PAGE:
For the full interview with Martinez, click here.

Red Sox executives Tom Werner, Sam Kennedy and Dave Dombrowski made no mention of Ortiz returning as a player when talking about their Dominican trip. Ortiz has repeatedly said he is going to stay retired. 

Chris Sale on leaving White Sox: 'Time for both sides to do something different, I guess'

Chris Sale on leaving White Sox: 'Time for both sides to do something different, I guess'

MASHANTUCKET, Conn. -- While there’s a deal of anticipation going into Spring training with the four Killer B’s, David Price and Pablo Sandoval’s shot at redemption and Rick Porcello looking to be something similar to his 2016 self, there’s one name that trumps them all.

Chris Sale.

The lankly lefty received an ovation from fans at the Friday night Town Hall, kicking off Red Sox Winter Weekend. With his consistent success, there’s reason to be excited.

But there’s also reason for apprehension given the way Sale’s departure from Chicago was depicted. But he’s made sure to clear the air.

“I wouldn’t say . . . ya know . . . I loved my time in Chicago,” Sale said when asked if it was time to leave the Windy City. “My best baseball memories are there [and] will be there forever. I love the city; I love the people in the organization.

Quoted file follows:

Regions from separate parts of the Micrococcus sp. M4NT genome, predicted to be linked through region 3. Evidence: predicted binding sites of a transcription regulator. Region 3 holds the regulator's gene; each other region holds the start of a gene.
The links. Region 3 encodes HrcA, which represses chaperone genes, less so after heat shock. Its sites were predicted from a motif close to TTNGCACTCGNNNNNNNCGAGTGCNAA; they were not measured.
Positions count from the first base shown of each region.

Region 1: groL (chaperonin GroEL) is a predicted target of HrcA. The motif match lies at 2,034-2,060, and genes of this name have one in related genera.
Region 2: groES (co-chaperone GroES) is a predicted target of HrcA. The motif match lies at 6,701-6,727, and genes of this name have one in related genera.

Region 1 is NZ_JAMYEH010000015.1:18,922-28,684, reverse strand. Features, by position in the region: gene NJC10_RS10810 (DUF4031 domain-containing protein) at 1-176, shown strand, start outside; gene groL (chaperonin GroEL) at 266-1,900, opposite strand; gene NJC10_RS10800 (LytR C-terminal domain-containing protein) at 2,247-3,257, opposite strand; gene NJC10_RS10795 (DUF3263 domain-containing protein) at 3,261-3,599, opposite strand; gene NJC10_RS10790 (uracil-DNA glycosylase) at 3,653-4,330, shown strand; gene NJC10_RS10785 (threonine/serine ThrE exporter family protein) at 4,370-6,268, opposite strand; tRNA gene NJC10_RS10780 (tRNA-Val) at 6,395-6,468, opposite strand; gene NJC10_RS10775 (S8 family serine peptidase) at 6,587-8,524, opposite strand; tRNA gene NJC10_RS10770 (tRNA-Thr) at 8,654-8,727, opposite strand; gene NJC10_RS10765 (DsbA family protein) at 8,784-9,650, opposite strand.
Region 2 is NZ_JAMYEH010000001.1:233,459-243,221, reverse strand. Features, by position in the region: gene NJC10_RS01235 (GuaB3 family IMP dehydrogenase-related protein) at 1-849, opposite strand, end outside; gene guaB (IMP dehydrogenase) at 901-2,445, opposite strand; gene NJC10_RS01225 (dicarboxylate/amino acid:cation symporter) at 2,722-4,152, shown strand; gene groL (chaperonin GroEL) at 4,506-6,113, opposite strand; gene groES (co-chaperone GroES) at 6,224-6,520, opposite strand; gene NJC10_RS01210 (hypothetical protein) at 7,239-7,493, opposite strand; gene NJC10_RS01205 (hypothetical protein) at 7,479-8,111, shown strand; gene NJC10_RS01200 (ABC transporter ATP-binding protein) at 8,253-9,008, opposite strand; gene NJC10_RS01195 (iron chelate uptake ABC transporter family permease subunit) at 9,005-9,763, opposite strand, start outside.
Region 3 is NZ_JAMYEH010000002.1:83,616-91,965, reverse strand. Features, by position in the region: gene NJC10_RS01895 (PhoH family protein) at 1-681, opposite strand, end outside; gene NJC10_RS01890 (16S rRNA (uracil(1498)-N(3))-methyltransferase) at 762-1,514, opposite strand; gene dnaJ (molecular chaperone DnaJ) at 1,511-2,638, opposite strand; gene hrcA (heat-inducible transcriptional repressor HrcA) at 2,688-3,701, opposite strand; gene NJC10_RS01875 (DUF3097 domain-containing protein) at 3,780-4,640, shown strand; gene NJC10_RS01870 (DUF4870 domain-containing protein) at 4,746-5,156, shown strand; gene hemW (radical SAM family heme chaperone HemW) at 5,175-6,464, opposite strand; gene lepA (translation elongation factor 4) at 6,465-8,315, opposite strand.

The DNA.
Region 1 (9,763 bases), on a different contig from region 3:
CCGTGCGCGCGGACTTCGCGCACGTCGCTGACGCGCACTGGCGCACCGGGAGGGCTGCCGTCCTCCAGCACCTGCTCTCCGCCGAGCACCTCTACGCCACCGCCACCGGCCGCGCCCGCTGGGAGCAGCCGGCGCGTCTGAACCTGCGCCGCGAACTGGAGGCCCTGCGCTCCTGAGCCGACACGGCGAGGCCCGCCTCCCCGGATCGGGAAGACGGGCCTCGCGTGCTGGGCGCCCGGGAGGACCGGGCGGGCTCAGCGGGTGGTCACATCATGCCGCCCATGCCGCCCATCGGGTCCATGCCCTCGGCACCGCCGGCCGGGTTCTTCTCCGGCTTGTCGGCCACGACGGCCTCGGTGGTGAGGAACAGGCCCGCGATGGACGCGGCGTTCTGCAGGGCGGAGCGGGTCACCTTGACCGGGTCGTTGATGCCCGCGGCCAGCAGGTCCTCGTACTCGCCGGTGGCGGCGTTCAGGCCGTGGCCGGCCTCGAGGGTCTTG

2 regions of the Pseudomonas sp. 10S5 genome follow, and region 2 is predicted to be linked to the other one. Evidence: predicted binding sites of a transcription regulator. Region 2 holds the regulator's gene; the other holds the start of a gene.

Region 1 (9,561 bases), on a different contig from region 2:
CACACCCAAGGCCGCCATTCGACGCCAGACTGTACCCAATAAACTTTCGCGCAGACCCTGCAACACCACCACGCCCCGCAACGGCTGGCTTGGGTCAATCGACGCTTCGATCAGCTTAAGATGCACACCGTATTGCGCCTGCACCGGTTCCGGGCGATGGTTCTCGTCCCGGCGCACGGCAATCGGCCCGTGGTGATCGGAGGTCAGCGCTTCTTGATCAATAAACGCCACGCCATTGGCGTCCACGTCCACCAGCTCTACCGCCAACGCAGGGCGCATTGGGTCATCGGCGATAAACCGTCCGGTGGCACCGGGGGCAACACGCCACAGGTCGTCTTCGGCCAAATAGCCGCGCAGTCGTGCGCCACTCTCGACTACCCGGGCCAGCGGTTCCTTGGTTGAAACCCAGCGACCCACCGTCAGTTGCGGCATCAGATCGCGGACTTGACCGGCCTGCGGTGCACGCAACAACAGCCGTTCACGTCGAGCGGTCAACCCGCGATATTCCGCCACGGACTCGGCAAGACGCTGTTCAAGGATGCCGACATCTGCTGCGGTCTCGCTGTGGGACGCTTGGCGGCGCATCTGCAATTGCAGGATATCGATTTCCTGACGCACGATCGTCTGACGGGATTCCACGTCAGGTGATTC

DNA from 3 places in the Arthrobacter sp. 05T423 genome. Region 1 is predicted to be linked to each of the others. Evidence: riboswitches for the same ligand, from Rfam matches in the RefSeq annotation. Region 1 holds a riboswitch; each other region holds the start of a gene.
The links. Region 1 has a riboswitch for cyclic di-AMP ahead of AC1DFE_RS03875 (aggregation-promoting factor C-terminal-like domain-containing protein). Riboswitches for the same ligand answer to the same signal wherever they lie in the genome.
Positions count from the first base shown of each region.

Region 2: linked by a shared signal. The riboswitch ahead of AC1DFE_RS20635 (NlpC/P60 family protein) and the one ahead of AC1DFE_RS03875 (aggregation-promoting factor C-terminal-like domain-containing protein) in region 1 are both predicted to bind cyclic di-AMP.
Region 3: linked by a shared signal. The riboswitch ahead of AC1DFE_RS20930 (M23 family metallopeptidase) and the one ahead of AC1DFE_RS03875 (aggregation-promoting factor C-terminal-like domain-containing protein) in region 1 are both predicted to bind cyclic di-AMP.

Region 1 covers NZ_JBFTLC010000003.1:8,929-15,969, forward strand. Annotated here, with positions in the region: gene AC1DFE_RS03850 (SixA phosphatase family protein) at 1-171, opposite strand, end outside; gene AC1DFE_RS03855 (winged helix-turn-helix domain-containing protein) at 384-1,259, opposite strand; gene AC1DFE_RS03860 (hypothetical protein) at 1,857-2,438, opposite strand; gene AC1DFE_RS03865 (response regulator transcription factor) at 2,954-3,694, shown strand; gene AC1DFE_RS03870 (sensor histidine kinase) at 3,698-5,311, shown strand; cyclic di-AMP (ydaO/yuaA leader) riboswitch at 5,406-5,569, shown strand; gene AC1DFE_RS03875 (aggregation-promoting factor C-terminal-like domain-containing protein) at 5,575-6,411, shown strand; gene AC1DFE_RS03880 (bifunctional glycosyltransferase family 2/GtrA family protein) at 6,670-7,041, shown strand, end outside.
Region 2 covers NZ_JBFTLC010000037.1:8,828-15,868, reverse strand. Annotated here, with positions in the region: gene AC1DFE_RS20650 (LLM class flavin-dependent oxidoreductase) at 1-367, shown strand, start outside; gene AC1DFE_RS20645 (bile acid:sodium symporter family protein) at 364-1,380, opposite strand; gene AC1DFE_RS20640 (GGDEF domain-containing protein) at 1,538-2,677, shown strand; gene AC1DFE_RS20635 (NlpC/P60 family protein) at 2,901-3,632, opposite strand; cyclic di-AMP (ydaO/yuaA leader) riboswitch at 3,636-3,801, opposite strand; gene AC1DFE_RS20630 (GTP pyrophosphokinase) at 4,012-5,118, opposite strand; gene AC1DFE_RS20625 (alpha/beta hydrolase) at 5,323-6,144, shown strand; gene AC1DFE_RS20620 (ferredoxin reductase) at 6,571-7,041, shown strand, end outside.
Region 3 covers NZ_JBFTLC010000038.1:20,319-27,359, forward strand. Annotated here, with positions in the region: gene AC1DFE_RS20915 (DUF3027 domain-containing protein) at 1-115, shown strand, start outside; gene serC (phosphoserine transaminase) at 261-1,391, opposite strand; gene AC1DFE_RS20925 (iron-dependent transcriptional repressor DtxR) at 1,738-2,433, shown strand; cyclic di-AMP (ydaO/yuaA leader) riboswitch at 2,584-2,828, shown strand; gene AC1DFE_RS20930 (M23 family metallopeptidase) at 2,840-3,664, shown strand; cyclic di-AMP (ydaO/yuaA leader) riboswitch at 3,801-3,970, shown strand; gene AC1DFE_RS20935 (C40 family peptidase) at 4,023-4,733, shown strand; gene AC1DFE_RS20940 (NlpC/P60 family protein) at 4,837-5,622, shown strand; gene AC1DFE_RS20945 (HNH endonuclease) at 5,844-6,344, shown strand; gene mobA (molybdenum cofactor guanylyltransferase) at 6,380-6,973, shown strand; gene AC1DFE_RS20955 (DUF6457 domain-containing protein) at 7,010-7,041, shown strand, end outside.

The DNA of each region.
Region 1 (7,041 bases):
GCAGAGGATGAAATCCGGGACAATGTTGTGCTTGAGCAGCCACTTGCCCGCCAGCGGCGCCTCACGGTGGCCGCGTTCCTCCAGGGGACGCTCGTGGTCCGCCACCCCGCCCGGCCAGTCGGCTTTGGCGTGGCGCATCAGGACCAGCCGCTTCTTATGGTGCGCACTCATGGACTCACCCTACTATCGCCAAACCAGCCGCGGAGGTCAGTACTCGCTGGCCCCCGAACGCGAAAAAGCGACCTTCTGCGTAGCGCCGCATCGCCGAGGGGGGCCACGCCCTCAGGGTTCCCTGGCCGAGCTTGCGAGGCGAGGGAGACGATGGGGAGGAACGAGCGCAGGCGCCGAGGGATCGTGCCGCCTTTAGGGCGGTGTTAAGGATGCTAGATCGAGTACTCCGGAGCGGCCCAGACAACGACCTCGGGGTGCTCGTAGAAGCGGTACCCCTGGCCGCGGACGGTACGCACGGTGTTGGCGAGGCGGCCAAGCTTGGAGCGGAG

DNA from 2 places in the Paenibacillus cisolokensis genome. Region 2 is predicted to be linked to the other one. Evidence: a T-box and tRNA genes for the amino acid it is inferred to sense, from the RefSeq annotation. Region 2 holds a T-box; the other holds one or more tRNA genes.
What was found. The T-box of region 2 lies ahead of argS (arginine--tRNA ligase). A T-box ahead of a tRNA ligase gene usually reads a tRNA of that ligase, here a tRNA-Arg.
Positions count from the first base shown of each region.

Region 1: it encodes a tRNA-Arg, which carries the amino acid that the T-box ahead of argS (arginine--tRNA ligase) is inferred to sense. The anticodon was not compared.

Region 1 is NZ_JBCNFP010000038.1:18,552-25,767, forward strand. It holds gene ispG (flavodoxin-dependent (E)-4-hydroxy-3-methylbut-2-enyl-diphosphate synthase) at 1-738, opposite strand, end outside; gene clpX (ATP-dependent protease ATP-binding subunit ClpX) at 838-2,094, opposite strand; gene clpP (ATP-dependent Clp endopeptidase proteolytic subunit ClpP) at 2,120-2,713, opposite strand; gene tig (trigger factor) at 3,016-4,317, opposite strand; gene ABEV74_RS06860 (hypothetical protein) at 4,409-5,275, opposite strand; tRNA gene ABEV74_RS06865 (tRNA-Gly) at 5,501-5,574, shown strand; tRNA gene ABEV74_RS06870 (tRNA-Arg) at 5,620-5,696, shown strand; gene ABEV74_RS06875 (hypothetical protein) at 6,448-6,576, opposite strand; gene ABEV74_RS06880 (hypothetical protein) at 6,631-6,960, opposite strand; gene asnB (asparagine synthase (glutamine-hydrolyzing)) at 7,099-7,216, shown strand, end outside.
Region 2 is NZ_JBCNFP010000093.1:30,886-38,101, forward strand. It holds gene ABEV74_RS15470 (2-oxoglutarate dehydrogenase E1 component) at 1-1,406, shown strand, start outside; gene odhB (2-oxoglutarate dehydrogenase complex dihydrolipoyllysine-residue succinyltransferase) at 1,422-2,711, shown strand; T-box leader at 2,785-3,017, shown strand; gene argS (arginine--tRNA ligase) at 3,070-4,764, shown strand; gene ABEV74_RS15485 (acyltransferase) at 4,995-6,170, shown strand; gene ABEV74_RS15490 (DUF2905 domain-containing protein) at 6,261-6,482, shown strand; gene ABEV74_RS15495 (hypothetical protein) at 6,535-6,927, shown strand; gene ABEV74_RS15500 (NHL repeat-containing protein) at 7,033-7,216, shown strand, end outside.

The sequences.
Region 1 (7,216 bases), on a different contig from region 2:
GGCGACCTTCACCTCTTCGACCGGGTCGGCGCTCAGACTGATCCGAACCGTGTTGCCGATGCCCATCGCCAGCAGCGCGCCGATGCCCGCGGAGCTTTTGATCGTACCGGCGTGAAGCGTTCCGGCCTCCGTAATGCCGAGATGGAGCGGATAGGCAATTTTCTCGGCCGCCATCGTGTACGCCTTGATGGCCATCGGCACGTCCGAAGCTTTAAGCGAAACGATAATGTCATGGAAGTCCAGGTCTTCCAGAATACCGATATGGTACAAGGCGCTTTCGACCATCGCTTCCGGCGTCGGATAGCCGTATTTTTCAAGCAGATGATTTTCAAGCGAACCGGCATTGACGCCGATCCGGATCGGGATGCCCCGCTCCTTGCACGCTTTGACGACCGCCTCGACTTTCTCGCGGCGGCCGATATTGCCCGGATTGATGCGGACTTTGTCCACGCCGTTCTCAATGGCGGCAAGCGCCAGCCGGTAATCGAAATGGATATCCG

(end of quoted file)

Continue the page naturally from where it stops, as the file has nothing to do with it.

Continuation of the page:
“It was time for both sides to do something different, I guess. I talked to (White Sox Senior V.P.) Rick on the phone, I talked to (White Sox pitching coach Don) Coop (Cooper). We’re all cool, it’s fine. We understand where both of us are, it happens in baseball, but I thoroughly enjoyed my time in Chicago.”

He didn’t seem irritated discussing the issue, and certainly wasn’t timid -- we all know that’s not in his DNA.

He genuinely seems excited to deal with the large sum of Sox fans and to call a new place home -- in a city his wife’s fond of no less.

But ultimately, he’s focused on winning, nothing else.

“Every time I’m out there it’s gonna be all I got,” Sale said. "Every time, no matter what. Can promise you that.”